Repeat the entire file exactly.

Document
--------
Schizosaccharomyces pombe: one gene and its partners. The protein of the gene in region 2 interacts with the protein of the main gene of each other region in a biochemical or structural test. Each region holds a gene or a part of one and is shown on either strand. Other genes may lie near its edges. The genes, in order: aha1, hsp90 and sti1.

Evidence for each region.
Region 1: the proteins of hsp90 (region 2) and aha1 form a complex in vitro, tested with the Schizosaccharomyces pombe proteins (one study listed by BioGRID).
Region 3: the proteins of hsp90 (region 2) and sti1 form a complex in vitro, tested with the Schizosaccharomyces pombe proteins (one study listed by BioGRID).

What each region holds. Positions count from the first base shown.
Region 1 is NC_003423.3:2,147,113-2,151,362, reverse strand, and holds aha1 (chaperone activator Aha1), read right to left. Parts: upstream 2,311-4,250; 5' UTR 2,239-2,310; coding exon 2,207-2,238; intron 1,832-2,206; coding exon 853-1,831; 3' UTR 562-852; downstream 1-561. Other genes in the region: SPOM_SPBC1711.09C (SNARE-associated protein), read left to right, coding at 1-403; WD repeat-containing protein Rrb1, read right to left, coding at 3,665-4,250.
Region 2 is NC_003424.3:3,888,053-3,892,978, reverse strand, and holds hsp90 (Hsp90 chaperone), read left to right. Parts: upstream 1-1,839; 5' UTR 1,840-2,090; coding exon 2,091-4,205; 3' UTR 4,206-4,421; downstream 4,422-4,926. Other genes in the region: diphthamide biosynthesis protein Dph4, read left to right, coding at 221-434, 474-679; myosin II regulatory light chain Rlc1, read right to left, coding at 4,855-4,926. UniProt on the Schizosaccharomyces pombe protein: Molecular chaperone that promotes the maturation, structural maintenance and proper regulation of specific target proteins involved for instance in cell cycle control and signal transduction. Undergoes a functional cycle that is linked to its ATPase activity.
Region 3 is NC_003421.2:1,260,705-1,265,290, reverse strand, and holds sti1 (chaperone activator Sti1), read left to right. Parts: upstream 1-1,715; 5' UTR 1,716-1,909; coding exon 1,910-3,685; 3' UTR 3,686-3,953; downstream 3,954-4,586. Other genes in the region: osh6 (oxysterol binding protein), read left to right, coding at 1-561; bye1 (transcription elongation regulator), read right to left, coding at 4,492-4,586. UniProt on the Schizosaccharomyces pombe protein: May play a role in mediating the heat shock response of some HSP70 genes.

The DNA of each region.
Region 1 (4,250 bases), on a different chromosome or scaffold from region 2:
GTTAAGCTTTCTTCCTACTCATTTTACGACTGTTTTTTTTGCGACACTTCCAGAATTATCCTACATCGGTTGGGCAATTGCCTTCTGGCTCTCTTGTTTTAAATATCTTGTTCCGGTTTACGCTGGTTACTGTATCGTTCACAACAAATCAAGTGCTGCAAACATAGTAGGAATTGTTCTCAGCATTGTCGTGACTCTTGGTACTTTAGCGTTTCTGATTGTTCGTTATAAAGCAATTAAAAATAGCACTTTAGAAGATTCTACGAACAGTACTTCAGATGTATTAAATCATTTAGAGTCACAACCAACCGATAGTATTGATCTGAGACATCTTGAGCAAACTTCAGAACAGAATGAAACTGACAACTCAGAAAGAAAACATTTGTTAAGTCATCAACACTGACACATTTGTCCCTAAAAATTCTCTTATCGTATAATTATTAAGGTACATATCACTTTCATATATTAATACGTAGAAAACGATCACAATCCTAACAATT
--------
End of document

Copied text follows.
Schizosaccharomyces pombe: one gene and its partners. The protein of the gene in region 2 interacts with the protein of the main gene of each other region in a biochemical or structural test. Each region holds a gene or a part of one and is shown on either strand. Other genes may lie near its edges. The genes, in order: aha1, hsp90 and sti1.

Evidence for each region.
Region 1: the proteins of hsp90 (region 2) and aha1 form a complex in vitro, tested with the Schizosaccharomyces pombe proteins (one study listed by BioGRID).
Region 3: the proteins of hsp90 (region 2) and sti1 form a complex in vitro, tested with the Schizosaccharomyces pombe proteins (one study listed by BioGRID).

What each region holds. Positions count from the first base shown.
Region 1 is NC_003423.3:2,147,113-2,151,362, reverse strand, and holds aha1 (chaperone activator Aha1), read right to left. Parts: upstream 2,311-4,250; 5' UTR 2,239-2,310; coding exon 2,207-2,238; intron 1,832-2,206; coding exon 853-1,831; 3' UTR 562-852; downstream 1-561. Other genes in the region: SPOM_SPBC1711.09C (SNARE-associated protein), read left to right, coding at 1-403; WD repeat-containing protein Rrb1, read right to left, coding at 3,665-4,250.
Region 2 is NC_003424.3:3,888,053-3,892,978, reverse strand, and holds hsp90 (Hsp90 chaperone), read left to right. Parts: upstream 1-1,839; 5' UTR 1,840-2,090; coding exon 2,091-4,205; 3' UTR 4,206-4,421; downstream 4,422-4,926. Other genes in the region: diphthamide biosynthesis protein Dph4, read left to right, coding at 221-434, 474-679; myosin II regulatory light chain Rlc1, read right to left, coding at 4,855-4,926. UniProt on the Schizosaccharomyces pombe protein: Molecular chaperone that promotes the maturation, structural maintenance and proper regulation of specific target proteins involved for instance in cell cycle control and signal transduction. Undergoes a functional cycle that is linked to its ATPase activity.
Region 3 is NC_003421.2:1,260,705-1,265,290, reverse strand, and holds sti1 (chaperone activator Sti1), read left to right. Parts: upstream 1-1,715; 5' UTR 1,716-1,909; coding exon 1,910-3,685; 3' UTR 3,686-3,953; downstream 3,954-4,586. Other genes in the region: osh6 (oxysterol binding protein), read left to right, coding at 1-561; bye1 (transcription elongation regulator), read right to left, coding at 4,492-4,586. UniProt on the Schizosaccharomyces pombe protein: May play a role in mediating the heat shock response of some HSP70 genes.

The DNA of each region.
Region 1 (4,250 bases), on a different chromosome or scaffold from region 2:
GTTAAGCTTTCTTCCTACTCATTTTACGACTGTTTTTTTTGCGACACTTCCAGAATTATCCTACATCGGTTGGGCAATTGCCTTCTGGCTCTCTTGTTTTAAATATCTTGTTCCGGTTTACGCTGGTTACTGTATCGTTCACAACAAATCAAGTGCTGCAAACATAGTAGGAATTGTTCTCAGCATTGTCGTGACTCTTGGTACTTTAGCGTTTCTGATTGTTCGTTATAAAGCAATTAAAAATAGCACTTTAGAAGATTCTACGAACAGTACTTCAGATGTATTAAATCATTTAGAGTCACAACCAACCGATAGTATTGATCTGAGACATCTTGAGCAAACTTCAGAACAGAATGAAACTGACAACTCAGAAAGAAAACATTTGTTAAGTCATCAACACTGACACATTTGTCCCTAAAAATTCTCTTATCGTATAATTATTAAGGTACATATCACTTTCATATATTAATACGTAGAAAACGATCACAATCCTAACAATT